I’ve now made February’s blocks for the Craftsy 2012 Block-of-the-Month. Both blocks use all half square triangles (HST), but use different methods to make the HSTs, which I will explain below. For a video demonstration of the methods, register for the Craftsy class – it’s free! This is the Balkan Puzzle Block. I think this is a fun block and it’s fun to know that it was popular in the 1930’s.
This block is called a Chunky Chevron block. It’s more modern. Picture it in bright solids across an entire bedspread? You can see one of my triangles ended up a little bunchy. I’m going to rip it out, trim that bunchy edge, and sew it back in.
Having sewn four blocks for this block-of-the-month quilt, I’m already regretting my decision of fabrics. I like my olive background. However, the homespun (i.e. loose-weave) plaids are driving me nuts. I hate that the plaids never line up. Much of this is due to the way the blocks are constructed. Many of the plaids I picked are not square so it would take cutting every piece individually to make the plaids line up, not something I’m going to do while I’m learning to quilt. The other part of the problem is the loose weave of the fabric that makes it very very difficult to cut the fabric exactly on grain as it slips around and stretches out of shape. But, this is a learning experience and I am certainly learning, so onward ho!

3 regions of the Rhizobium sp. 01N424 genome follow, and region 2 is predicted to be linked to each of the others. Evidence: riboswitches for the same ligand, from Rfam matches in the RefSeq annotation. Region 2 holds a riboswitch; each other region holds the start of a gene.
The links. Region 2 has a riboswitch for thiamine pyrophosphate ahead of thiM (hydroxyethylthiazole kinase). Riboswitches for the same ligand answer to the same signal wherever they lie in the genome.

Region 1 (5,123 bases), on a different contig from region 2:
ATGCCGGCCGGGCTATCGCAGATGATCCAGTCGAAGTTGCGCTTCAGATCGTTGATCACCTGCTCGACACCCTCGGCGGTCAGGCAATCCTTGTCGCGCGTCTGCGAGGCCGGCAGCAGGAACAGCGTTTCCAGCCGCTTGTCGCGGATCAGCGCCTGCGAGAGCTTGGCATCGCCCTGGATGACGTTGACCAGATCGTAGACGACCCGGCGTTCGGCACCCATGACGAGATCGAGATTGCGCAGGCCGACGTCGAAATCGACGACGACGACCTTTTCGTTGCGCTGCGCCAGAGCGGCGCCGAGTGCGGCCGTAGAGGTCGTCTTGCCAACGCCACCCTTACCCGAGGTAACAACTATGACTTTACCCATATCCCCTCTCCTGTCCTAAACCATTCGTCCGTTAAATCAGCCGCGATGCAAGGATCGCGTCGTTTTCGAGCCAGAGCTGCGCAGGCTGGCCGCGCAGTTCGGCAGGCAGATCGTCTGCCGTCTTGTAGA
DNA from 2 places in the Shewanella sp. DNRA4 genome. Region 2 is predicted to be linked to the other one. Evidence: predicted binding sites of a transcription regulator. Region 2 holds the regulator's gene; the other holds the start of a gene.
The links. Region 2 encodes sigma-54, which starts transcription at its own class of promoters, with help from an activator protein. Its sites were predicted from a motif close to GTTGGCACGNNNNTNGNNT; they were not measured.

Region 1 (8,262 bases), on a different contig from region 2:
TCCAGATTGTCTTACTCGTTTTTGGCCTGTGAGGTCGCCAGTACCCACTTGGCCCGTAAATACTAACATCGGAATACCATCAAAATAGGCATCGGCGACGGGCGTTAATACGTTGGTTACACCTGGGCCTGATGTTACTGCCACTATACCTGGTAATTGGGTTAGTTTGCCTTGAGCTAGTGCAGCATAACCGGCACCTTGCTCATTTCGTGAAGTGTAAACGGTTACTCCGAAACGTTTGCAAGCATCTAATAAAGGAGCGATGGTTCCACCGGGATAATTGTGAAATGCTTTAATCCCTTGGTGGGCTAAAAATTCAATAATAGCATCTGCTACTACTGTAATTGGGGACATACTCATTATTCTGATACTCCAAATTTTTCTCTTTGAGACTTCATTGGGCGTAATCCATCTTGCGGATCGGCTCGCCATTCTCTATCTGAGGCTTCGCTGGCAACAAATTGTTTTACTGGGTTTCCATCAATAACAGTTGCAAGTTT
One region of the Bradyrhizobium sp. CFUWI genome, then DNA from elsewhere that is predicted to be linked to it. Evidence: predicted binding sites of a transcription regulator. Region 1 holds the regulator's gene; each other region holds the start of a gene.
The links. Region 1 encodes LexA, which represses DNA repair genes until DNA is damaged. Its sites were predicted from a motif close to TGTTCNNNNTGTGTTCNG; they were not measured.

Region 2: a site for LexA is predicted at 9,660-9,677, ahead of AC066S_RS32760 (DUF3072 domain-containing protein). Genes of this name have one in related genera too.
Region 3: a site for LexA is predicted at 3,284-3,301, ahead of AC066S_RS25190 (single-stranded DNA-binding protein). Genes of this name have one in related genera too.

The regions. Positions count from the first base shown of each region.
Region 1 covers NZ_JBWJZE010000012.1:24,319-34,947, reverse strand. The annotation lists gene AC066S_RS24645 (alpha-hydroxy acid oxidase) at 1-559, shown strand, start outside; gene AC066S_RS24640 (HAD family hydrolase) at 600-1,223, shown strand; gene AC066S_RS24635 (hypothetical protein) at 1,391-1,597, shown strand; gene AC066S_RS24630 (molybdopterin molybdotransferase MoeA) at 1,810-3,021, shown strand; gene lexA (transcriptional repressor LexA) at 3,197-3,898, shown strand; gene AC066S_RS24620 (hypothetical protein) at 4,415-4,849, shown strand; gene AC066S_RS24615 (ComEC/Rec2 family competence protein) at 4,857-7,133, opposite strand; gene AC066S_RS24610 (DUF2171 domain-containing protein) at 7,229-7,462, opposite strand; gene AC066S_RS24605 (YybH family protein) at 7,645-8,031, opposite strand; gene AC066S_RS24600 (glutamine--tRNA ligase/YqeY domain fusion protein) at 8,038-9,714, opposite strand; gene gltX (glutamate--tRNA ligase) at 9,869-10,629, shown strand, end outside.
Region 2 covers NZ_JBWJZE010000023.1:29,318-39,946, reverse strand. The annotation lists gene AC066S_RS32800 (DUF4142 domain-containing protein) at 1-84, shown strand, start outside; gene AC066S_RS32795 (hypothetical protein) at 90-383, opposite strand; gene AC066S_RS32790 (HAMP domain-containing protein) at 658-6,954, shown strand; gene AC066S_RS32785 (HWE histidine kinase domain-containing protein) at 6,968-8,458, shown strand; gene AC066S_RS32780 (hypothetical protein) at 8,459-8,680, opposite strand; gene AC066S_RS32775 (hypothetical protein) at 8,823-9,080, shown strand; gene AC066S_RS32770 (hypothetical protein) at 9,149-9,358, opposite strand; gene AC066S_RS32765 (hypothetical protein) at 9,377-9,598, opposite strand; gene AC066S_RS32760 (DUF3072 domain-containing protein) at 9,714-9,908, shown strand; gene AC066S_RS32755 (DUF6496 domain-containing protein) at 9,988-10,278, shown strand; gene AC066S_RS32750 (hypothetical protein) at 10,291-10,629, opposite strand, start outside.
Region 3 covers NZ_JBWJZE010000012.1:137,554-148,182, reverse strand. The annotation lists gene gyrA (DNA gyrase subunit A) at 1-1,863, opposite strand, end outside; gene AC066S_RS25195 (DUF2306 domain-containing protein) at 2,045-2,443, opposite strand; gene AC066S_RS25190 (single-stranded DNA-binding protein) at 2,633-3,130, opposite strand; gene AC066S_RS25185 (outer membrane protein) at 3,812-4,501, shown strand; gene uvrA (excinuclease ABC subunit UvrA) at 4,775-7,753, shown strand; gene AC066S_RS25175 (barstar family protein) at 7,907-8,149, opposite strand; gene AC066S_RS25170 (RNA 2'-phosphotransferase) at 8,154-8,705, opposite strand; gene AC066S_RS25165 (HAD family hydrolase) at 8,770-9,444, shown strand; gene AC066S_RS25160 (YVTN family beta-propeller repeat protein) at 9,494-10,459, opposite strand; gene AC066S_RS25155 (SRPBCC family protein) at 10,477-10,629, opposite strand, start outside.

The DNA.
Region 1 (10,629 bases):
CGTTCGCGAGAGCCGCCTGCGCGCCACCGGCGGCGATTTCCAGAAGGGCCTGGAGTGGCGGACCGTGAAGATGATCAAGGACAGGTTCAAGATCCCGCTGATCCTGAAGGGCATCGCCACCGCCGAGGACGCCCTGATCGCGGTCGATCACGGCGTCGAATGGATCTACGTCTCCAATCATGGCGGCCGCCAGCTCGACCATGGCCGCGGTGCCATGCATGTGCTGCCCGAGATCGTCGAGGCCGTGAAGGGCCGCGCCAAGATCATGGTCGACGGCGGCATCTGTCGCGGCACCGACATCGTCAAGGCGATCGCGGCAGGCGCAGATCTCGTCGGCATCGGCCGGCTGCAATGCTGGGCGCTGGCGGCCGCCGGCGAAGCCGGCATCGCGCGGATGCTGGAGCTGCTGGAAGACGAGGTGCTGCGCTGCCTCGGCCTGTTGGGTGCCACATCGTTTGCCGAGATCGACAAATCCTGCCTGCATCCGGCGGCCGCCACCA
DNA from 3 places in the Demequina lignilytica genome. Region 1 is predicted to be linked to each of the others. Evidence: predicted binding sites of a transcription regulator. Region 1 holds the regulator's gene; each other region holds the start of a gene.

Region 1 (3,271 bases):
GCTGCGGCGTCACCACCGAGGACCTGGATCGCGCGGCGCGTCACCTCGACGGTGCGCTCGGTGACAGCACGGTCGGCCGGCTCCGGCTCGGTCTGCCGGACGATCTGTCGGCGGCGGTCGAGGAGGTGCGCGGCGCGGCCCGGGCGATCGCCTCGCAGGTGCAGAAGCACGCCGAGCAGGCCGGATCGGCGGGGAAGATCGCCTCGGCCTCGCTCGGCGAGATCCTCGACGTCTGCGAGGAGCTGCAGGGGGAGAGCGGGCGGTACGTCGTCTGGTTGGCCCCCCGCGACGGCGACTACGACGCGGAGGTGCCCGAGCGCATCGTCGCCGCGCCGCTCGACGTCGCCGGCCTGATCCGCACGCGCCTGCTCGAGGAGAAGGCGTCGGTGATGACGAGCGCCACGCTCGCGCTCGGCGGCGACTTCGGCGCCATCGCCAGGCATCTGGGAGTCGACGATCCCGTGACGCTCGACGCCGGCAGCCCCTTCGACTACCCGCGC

The class introduces two different ways to sew half-square triangles (HST), a very common unit of construction in quilts. This first method is a modern trick. You place two squares right sides together and then sew your 1/4″ seam all along the edge of the square. Then, you cut it open across both diagonals. When you press the squares apart you have 4 HST. The catch is that the edge of the squares are all on the bias while the grainline runs along the diagonal seam, making these more challenging to piece together as bias edges stretch.
The more traditional method to make HST is to place two squares, right sides together, draw a line along one diagonal and then stitch 1/4″ away from the line on either side. Then you cut along the drawn line. When you press the squares open you get 2 HST with the bias on the diagonal and the edges on the grain. For perfectly sized squares, you can pick larger starting squares than necessary and trim you HST down to size.